Yet, such questions seldom arise when talking about some groups. For example, the critical analysis of politicians and their statements in both the media and scholarship is seldom questioned as inappropriate. In fact, if someone simply accepts a politician’s assertions as presented, academics typically question that person’s integrity. While politicians are public figures, they certainly don’t appreciate the critical analysis or see themselves within some critical characterizations of them. (Just ask the Canadian Prime Minister Stephen Harper.) The difference seems to be more about how the scholar views the people studied. Politicians are generally seen as savvy about spin, presenting themselves and their positions in the best possible light, thus necessitating a critical analysis of their statements. In this way, employing critical analysis of someone’s statements, treating them like “data,” is not a sign of disrespect (despite the comparison to politicians) but a sign of respect for the person’s abilities to “spin” their self-representation. Treating everyone as capable of representing themselves, their practices, their conceptions in strategic ways, depending on the context and audience, acknowledges the ability of the people whom we study to resist telling us the complete truth. If you are not our “data” in this sense, then we are not recognizing your ability to control your own self-representation.
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As someone who studies a highly controversial group, I find the scholarly debates over whether it’s appropriate to refer to humans as “data” fascinating. Since I use the term “data” simply to indicate a thing that is studied, I have no problem with regarding most anything as data, so long as I have the capacity to record and analyze certain aspects of it. But my sense is that, in many cases, the disputes that arise over the issue are actually much more about our own politicization of the term — that is, the controversy is often about which groups and individuals we prefer to call data rather than over the general utility of the category or concept itself.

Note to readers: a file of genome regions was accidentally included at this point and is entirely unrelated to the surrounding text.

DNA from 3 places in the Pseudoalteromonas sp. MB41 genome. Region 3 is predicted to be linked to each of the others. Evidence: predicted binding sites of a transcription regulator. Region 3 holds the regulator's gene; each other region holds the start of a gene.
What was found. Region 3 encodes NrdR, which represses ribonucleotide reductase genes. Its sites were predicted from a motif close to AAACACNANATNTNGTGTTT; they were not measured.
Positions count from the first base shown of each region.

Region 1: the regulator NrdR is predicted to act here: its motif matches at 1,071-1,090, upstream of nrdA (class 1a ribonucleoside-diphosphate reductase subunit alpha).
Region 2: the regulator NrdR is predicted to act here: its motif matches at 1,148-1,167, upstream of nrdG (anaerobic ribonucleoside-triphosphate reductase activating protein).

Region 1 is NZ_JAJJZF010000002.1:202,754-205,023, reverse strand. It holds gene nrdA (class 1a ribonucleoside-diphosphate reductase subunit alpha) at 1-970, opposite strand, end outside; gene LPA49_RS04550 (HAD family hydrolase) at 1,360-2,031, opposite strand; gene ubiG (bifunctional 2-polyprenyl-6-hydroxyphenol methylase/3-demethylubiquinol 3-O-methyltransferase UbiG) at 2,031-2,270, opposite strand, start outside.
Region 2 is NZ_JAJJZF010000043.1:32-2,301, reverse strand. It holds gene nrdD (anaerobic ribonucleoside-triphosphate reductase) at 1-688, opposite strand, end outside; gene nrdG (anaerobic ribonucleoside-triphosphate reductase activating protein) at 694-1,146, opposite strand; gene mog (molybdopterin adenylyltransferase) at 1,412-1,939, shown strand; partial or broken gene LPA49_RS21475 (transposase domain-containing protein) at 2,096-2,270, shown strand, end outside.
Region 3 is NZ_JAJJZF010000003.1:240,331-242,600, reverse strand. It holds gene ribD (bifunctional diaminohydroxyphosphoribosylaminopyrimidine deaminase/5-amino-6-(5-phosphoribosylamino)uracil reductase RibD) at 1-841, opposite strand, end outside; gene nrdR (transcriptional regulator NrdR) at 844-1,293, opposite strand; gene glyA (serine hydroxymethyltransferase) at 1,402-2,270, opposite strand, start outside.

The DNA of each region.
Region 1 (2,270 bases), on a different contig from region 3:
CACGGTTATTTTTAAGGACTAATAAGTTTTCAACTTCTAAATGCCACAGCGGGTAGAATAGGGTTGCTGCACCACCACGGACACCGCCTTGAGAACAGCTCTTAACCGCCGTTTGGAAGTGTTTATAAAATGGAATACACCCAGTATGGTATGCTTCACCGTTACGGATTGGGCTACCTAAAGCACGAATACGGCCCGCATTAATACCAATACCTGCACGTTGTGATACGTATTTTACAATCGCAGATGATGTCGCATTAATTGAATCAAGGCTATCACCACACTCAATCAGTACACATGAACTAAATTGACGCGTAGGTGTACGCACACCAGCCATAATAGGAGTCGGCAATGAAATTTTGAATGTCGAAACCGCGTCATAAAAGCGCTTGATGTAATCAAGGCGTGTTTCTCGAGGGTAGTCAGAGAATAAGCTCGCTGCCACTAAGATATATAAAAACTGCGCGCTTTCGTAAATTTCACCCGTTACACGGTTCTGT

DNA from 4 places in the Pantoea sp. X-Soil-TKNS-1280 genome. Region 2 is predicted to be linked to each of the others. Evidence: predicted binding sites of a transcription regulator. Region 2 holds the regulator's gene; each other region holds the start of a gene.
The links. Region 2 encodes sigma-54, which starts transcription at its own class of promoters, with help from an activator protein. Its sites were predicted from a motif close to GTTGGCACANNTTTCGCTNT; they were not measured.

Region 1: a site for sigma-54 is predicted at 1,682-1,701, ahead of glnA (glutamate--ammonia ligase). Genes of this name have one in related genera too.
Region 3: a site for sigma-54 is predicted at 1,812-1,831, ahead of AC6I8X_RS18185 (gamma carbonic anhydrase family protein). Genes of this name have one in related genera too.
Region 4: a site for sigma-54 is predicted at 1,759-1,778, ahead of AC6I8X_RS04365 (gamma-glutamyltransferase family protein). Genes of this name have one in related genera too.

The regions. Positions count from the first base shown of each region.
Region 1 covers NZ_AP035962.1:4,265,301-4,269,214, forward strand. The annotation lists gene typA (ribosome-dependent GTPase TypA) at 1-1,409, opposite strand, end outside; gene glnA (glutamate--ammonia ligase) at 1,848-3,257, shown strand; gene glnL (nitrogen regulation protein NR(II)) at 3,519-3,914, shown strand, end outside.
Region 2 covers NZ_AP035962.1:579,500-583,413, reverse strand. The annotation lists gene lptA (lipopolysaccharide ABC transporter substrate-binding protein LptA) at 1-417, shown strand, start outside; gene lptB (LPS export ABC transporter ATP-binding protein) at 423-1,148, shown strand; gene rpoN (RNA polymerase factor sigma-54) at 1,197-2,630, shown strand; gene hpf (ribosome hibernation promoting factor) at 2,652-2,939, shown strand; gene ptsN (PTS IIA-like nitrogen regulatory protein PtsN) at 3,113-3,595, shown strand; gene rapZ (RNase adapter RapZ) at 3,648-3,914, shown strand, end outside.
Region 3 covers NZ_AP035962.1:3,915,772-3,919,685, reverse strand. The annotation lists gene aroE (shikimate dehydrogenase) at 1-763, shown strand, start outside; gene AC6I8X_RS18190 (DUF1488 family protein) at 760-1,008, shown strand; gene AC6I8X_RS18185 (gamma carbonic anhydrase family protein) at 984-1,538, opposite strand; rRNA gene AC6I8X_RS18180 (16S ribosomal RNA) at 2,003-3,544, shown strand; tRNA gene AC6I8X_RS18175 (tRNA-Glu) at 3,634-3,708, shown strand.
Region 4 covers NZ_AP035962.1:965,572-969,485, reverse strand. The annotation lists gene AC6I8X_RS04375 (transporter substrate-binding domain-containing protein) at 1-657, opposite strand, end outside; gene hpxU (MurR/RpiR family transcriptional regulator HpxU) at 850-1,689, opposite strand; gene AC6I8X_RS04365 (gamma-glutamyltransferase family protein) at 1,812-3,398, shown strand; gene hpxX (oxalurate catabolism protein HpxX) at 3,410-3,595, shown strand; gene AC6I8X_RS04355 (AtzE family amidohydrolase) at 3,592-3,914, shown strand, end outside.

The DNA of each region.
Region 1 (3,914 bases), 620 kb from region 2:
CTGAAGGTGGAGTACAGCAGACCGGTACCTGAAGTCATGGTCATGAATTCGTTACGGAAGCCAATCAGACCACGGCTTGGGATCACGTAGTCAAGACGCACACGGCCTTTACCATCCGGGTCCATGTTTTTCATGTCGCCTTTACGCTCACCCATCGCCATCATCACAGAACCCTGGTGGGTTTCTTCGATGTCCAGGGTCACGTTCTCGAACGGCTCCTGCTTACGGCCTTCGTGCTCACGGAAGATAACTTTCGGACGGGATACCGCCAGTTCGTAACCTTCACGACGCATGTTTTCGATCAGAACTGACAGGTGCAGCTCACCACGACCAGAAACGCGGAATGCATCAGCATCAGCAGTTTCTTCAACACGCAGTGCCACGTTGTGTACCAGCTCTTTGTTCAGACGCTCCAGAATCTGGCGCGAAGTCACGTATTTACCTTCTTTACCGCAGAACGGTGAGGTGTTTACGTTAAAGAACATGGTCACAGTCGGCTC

For instance, I often hear concern over the possible dehumanization of disenfranchised groups when they are studied, but rarely do I hear anyone concerned about whether the group I analyze –i.e., the Christian Right — is somehow dehumanized in my scholarship. In fact, if anything, most scholars assume that, if I’m doing my job right, there will be some aspect of political pushback on my part, if not outright denigration of my data. While there are many other ways to approach this issue of what it means to categorize “data” (which my fine colleagues here at Culture on the Edge have already addressed), my take on it is that we actually become something worth studying (that is, we become our own data!) when we consider the dynamics that lead to the contestation of the term.
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Read Part One
3 Replies to “Using Four-Lettered Words: Part Two”
A long time ago, at a university far, far away, I used to say of a particular scholar that if he scented smoke he would run over and pour gasoline on the source, and then yell fire! fire!. I am reminded of that now.
A point of clarification – I think this whole discussion is immensely valuable, and its subject key for scholars. I don’t agree with the characterization of data as a “four letter word” from which some recoil. It is that framing with which I was taking issue. : )
By “framing” you mean my introduction? I’m unclear what you mean.